Q: Are wholesalers and distributors required to pick up deposit containers after they have been redeemed? 

A: Yes.  The “enforcement discretion” announced by DEEP only applies to retailers at which deposit container redemption take place. 

Q: Are there health concerns regarding the handling of empty beverage containers in the bottle redemption supply chain? Are redeemable containers at a risk for spread of coronavirus?

A: The Connecticut Department of Public Health (DPH) believes that the risk of transmission from handling bottles is low and that the greatest risk of transmission is from person-to-person interaction. DPH recommends that social distancing take place at redemption centers for both staff and visitors who drop off empty containers. The bottle redemption supply chain shall also comply with the standards established by Executive Order 7V for safe workplaces in essential business to reduce the risk of transmission of COVID-19.

DPH also recommends that persons handling beverage containers in a redemption center continue to follow OSHA guidance.  OSHA recommends that anyone working to collect containers at a redemption center facility wear nitrile gloves when in the process of redeeming deposit containers.  Such personal protection equipment is expected to be protective against COVID-19 coronavirus.  If the redemption center cannot provide nitrile gloves to staff, then DPH advises them to cease operations until adequate protective measures are available.  For additional information, please refer to this OSHA webpage:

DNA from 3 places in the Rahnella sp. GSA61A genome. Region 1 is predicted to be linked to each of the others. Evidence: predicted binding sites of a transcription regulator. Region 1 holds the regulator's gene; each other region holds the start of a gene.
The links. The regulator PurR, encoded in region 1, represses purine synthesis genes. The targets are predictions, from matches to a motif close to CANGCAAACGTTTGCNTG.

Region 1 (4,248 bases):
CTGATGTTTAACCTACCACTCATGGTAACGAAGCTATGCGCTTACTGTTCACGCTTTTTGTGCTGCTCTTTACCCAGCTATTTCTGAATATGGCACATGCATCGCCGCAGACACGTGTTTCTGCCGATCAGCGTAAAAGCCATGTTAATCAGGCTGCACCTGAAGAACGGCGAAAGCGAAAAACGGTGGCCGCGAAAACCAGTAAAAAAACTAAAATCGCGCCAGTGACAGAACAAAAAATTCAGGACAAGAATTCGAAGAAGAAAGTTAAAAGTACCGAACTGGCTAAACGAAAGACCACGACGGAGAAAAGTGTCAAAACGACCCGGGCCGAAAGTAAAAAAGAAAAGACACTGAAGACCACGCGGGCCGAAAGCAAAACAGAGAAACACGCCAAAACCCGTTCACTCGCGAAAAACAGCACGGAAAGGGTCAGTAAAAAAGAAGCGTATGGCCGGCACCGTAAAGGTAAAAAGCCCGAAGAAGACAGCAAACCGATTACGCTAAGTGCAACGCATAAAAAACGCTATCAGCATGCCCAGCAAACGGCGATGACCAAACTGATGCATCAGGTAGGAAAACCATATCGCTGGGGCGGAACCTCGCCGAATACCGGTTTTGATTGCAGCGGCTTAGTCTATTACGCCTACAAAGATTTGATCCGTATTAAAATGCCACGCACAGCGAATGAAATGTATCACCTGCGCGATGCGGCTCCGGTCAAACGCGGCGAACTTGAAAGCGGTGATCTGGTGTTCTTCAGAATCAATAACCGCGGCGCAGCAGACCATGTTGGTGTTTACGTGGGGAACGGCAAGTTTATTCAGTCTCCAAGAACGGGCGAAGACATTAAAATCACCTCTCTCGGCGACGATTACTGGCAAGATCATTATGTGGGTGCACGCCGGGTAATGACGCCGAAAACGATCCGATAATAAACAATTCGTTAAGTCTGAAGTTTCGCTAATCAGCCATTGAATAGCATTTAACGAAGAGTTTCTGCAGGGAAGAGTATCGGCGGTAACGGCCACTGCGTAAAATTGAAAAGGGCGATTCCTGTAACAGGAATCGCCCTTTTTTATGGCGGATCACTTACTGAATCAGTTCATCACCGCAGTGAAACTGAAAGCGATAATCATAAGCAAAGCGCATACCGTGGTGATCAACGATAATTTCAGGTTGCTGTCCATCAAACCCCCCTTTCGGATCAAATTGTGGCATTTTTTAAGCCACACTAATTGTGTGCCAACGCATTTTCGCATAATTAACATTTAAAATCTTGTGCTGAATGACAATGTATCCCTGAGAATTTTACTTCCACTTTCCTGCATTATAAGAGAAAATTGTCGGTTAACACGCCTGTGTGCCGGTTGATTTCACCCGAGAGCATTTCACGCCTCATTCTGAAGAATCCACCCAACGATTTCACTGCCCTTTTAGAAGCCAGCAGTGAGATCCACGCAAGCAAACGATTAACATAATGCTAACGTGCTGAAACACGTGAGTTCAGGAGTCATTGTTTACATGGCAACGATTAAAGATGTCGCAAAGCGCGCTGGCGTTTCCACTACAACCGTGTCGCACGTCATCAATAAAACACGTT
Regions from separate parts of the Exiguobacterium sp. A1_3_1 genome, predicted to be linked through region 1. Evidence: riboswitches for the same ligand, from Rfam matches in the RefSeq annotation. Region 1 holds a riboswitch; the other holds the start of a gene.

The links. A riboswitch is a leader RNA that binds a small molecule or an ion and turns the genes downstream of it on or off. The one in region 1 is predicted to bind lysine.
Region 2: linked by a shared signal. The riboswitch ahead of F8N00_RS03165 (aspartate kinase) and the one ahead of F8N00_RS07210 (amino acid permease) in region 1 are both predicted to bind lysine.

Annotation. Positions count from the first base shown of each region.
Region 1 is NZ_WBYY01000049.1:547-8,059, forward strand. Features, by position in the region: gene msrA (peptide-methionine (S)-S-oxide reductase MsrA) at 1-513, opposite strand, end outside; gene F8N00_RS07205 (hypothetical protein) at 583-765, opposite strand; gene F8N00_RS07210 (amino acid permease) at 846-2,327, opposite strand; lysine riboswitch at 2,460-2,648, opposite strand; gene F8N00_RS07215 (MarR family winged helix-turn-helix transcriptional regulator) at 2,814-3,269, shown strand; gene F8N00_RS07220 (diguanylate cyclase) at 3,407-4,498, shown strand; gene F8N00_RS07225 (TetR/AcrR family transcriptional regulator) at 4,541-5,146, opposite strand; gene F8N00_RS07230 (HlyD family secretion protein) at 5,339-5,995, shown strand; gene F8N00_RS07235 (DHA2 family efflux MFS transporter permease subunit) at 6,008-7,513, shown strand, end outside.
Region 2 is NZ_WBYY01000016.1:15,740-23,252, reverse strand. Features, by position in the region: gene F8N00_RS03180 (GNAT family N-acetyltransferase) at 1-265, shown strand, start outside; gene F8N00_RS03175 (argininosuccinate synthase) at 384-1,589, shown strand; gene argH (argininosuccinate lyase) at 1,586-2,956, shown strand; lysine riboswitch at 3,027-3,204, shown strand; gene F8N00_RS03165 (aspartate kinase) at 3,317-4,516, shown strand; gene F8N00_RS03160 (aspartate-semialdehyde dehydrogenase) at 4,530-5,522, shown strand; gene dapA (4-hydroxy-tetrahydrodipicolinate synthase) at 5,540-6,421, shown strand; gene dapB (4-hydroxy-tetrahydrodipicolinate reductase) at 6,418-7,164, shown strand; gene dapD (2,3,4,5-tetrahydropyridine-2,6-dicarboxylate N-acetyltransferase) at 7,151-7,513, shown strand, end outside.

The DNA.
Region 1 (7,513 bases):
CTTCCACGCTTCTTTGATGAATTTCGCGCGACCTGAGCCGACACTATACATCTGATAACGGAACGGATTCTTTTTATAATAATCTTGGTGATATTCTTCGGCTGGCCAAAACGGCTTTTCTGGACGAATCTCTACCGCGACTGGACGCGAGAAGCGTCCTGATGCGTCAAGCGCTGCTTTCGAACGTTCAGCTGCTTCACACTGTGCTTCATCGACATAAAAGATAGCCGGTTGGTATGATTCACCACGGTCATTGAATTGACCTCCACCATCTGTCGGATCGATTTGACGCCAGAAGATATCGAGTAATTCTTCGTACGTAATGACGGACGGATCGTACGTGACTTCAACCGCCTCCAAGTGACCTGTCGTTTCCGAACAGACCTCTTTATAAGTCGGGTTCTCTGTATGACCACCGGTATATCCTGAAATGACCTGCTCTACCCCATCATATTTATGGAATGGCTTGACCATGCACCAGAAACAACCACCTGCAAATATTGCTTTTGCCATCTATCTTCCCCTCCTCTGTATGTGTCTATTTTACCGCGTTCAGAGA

Q: How can consumers safely return their empty deposit containers?  What should I do with my containers if I cannot redeem them now? 

A: As a consumer, first confirm that the point of redemption that you would like to use is currently open.  At all times, ensure that empty beverage containers are rinsed and emptied of any liquids.   

Follow the general safety, hygiene and social distancing guidance provided by the Department of Public Health and/or Centers for Disease Control when you leave your home (e.g., frequently wash hands, cover and do not touch your face, allow adequate spacing between people, etc.).